As long as you are getting groups of 25, you can order directly from the hatcheries. Moyer Chicks is Quakertown Pa and Townline in Michigan are 2 places that sell red sexlinks for commercial use. I'm not sure if Moyers are technically ISA Browns, but they sell a lot of chicks to large operations where productivity is crucial.

 

Don't get them from TSC, buy direct, you will get better and cheaper that way, and no chance for TSC to screw up the order and give you something other than what you ordered.

Raising lots of fun poultry: Cream Legbars, Welbars, Bielefelders, California Greys, and 6 colors / sizes of Ameraucanas

Also Turkeys, Guineas and Peafowl

 

I have eggs and chicks available for sale from some of these breeds, details at my website

How to make a hoop tractor

My Poultry Blog

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Raising lots of fun poultry: Cream Legbars, Welbars, Bielefelders, California Greys, and 6 colors / sizes of Ameraucanas

Also Turkeys, Guineas and Peafowl

 

I have eggs and chicks available for sale from some of these breeds, details at my website

How to make a hoop tractor

My Poultry Blog

Reply
post #7 of 8
Thread Starter 
Quote:
Originally Posted by dheltzel View Post

Being as they are all mixed up genetically (on purpose in the case of the ISA browns), it is hard to say if that is a production red or red sexlink. If I were getting chicks where the only consideration was how well they laid brown eggs, I'd definitely get the ISA Browns, that is a trademarked hybrid bred for consistent high production.

As long as you are getting groups of 25, you can order directly from the hatcheries. Moyer Chicks is Quakertown Pa and Townline in Michigan are 2 places that sell red sexlinks for commercial use. I'm not sure if Moyers are technically ISA Browns, but they sell a lot of chicks to large operations where productivity is crucial.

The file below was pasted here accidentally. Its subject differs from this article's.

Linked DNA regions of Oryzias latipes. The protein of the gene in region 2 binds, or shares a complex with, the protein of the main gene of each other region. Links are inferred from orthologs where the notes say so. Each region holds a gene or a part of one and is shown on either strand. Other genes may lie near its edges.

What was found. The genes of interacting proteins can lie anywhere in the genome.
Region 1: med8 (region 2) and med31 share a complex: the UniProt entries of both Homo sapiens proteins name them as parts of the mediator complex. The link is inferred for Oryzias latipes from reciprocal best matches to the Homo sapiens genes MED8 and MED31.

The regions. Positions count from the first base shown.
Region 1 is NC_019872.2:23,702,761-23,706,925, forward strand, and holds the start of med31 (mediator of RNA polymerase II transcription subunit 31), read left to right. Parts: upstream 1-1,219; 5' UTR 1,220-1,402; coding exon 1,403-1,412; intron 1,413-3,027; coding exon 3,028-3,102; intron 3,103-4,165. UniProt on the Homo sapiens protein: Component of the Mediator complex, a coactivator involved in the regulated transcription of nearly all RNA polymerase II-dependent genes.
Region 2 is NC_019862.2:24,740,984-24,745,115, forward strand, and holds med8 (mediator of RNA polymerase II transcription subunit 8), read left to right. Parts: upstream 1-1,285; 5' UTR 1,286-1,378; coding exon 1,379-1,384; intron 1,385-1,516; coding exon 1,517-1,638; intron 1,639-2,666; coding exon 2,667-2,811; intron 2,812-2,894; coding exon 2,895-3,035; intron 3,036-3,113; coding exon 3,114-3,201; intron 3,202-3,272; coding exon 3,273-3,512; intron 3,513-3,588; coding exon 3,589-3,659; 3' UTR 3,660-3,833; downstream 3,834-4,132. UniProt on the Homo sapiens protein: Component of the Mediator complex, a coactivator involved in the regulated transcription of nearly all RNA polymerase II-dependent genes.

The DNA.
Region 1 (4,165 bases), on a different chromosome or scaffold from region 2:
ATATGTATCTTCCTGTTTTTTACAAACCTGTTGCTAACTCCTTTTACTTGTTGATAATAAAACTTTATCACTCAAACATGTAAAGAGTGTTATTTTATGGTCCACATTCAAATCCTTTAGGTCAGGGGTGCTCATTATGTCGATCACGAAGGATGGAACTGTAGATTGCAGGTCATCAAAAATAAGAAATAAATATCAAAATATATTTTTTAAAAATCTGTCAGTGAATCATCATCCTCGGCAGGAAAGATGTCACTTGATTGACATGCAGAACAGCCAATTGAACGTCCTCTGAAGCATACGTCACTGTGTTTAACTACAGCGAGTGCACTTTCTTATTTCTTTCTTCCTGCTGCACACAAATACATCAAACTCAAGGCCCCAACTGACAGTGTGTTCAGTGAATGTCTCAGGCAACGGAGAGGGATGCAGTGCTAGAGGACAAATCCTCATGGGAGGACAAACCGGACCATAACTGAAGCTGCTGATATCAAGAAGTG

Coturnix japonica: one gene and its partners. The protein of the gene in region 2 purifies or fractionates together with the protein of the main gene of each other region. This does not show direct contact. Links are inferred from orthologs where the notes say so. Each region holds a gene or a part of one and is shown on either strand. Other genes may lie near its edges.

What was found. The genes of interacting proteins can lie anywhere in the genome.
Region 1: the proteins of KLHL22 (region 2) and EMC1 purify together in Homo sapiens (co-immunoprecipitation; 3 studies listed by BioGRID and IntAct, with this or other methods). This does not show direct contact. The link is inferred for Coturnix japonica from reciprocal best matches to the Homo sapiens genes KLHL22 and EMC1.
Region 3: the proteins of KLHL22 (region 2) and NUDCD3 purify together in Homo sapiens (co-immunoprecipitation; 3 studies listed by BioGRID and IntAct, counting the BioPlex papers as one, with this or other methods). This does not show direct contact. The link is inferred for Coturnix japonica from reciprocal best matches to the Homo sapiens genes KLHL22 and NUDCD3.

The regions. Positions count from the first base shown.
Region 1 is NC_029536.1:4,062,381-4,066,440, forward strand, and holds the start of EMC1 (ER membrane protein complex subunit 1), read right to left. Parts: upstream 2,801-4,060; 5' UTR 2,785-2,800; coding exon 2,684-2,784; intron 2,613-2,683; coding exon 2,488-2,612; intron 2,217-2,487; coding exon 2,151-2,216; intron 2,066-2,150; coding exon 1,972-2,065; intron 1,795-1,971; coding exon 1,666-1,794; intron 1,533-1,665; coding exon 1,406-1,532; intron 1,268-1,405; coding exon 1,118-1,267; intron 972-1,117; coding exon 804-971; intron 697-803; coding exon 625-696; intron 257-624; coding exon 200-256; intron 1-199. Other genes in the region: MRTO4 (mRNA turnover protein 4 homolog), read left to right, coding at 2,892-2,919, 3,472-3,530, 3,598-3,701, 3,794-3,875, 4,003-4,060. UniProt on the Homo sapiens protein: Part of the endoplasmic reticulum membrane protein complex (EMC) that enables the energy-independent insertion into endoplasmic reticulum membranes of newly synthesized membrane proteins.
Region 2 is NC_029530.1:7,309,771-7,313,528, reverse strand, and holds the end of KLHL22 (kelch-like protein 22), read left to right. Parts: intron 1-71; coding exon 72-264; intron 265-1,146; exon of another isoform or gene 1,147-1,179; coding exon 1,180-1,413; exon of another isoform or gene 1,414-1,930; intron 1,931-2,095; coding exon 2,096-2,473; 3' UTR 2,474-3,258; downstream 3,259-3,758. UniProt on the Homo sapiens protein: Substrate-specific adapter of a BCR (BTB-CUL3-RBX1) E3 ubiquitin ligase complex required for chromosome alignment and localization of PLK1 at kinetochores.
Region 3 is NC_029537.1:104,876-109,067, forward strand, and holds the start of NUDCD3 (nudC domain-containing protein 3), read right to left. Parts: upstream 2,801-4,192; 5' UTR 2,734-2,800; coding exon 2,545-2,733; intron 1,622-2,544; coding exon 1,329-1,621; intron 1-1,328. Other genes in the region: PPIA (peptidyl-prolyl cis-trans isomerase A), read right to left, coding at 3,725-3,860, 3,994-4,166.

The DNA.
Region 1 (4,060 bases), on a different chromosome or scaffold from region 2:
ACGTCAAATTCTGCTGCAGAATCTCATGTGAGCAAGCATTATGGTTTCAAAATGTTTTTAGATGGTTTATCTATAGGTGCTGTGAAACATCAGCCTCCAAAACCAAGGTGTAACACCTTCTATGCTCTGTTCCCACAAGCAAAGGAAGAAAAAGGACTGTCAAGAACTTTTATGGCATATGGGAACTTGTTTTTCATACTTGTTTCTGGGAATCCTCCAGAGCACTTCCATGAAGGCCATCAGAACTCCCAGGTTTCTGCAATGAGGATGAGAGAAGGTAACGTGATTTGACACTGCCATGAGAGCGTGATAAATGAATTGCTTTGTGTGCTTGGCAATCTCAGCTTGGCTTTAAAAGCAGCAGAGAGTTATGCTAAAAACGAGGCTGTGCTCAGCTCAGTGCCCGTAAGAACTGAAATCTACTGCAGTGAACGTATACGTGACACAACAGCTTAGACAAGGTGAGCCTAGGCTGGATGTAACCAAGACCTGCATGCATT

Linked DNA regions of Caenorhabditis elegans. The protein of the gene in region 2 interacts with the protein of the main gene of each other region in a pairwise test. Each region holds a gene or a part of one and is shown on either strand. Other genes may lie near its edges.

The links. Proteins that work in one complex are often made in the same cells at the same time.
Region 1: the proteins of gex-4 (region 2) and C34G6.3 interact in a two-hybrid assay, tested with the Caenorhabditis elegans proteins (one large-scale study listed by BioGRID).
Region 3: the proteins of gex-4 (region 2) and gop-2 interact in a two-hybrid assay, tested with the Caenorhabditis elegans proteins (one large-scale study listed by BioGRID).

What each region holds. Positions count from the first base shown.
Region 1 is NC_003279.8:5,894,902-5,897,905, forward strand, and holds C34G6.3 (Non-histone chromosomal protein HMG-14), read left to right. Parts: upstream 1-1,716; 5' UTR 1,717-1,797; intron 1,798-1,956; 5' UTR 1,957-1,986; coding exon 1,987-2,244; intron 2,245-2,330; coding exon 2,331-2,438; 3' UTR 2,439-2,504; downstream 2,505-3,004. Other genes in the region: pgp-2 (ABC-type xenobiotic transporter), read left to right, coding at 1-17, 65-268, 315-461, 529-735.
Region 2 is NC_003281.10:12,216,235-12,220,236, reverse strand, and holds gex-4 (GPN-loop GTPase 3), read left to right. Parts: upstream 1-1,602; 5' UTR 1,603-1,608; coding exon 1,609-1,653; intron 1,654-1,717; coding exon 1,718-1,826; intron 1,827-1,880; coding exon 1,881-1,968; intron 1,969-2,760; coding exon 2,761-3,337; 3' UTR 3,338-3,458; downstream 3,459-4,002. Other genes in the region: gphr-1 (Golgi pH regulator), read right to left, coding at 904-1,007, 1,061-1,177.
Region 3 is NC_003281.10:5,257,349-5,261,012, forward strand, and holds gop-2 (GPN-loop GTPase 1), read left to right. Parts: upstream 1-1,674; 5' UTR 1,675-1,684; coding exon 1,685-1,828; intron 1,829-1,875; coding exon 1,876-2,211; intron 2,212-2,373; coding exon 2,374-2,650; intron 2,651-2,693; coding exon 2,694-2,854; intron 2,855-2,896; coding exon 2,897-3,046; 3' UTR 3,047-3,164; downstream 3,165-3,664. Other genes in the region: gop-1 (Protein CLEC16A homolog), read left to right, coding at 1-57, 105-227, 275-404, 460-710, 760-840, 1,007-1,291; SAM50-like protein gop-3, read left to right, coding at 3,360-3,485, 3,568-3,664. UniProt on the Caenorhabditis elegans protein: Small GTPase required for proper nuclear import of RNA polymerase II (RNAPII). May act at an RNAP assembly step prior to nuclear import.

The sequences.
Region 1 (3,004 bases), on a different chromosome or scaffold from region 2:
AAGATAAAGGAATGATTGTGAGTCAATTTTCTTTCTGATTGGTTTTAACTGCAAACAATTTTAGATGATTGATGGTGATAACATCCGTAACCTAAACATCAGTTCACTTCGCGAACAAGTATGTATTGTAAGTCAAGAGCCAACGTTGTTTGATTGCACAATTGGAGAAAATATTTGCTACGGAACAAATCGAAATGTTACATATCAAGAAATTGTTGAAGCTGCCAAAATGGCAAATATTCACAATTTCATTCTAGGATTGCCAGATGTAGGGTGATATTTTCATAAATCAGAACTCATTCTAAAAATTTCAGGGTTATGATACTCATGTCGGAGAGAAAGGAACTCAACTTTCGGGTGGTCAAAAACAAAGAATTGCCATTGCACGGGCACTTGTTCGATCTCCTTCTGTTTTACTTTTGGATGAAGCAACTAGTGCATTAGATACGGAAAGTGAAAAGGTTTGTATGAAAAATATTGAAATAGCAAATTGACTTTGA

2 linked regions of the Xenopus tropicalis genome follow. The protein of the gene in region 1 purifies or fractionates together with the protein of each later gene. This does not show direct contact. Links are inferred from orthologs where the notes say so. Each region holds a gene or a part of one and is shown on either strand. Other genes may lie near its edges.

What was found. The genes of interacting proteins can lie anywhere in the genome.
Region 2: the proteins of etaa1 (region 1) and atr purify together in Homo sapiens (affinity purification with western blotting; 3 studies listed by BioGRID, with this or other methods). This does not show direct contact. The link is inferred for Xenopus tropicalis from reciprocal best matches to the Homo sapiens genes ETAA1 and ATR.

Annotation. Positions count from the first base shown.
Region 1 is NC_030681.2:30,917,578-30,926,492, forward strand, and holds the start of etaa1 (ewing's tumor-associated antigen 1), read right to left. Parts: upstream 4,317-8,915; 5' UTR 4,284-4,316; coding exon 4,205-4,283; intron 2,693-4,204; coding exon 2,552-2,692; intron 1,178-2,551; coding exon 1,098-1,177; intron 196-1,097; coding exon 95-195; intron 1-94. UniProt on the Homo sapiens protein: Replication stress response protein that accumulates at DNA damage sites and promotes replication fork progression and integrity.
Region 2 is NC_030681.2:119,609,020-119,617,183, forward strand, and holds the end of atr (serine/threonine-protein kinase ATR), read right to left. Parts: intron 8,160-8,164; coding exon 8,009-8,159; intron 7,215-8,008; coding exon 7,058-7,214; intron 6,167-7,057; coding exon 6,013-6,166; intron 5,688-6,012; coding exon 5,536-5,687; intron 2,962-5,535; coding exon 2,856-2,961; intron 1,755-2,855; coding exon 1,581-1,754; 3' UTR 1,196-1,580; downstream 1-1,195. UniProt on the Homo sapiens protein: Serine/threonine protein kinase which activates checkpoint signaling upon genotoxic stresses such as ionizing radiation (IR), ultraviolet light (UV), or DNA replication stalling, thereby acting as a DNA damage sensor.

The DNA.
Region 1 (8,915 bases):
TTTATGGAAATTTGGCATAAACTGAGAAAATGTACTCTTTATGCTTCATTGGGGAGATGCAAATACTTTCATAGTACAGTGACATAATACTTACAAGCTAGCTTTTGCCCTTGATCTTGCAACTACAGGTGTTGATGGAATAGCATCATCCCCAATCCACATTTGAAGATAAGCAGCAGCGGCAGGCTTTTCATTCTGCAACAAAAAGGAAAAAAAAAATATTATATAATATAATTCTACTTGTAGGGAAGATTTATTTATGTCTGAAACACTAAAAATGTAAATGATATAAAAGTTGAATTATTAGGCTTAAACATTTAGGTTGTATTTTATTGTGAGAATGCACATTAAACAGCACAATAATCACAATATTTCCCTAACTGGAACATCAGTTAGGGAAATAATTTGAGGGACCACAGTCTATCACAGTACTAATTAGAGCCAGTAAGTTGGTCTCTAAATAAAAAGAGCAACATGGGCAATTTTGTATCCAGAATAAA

Don't get them from TSC, buy direct, you will get better and cheaper that way, and no chance for TSC to screw up the order and give you something other than what you ordered.
Thanks. I would not buy chicks from TSC anyway. 1, because it's TSC, and 2, because I need these Chicks now. ASAP lol
post #8 of 8
Quote:
Originally Posted by longbranch321 View Post

Here are some photos of her and a recap of her info. She's in her second year of laying (born in spring 2014) my brother bought her at Tractor Supply Co., labeled as a "Production Red", but her appearance seems to meet the description of an ISA brown, according to the descriptions I have read. In some of these photos you wil see my girlfriend holding her and this will make her seem much bigger than she actually is, bc my girlfriend is so tiny. Alice is actually a relatively small chicken. What do you think, ISA or "Production Red"?

The bird in your pics is a Red Sex Link (Isa Brown) as she has white underfluff and white feathers. These come from crossing a red gene rooster (RIR, NH, or PR) with a silver gene hen (which accounts for the white underfluff and feathering). Production Reds on the other hand are bred by crossing red gene roosters (RIR, NH, or PR) with red gene hens (RIR, NH, or PR) so as a result they lack the white underfluff and white feathers.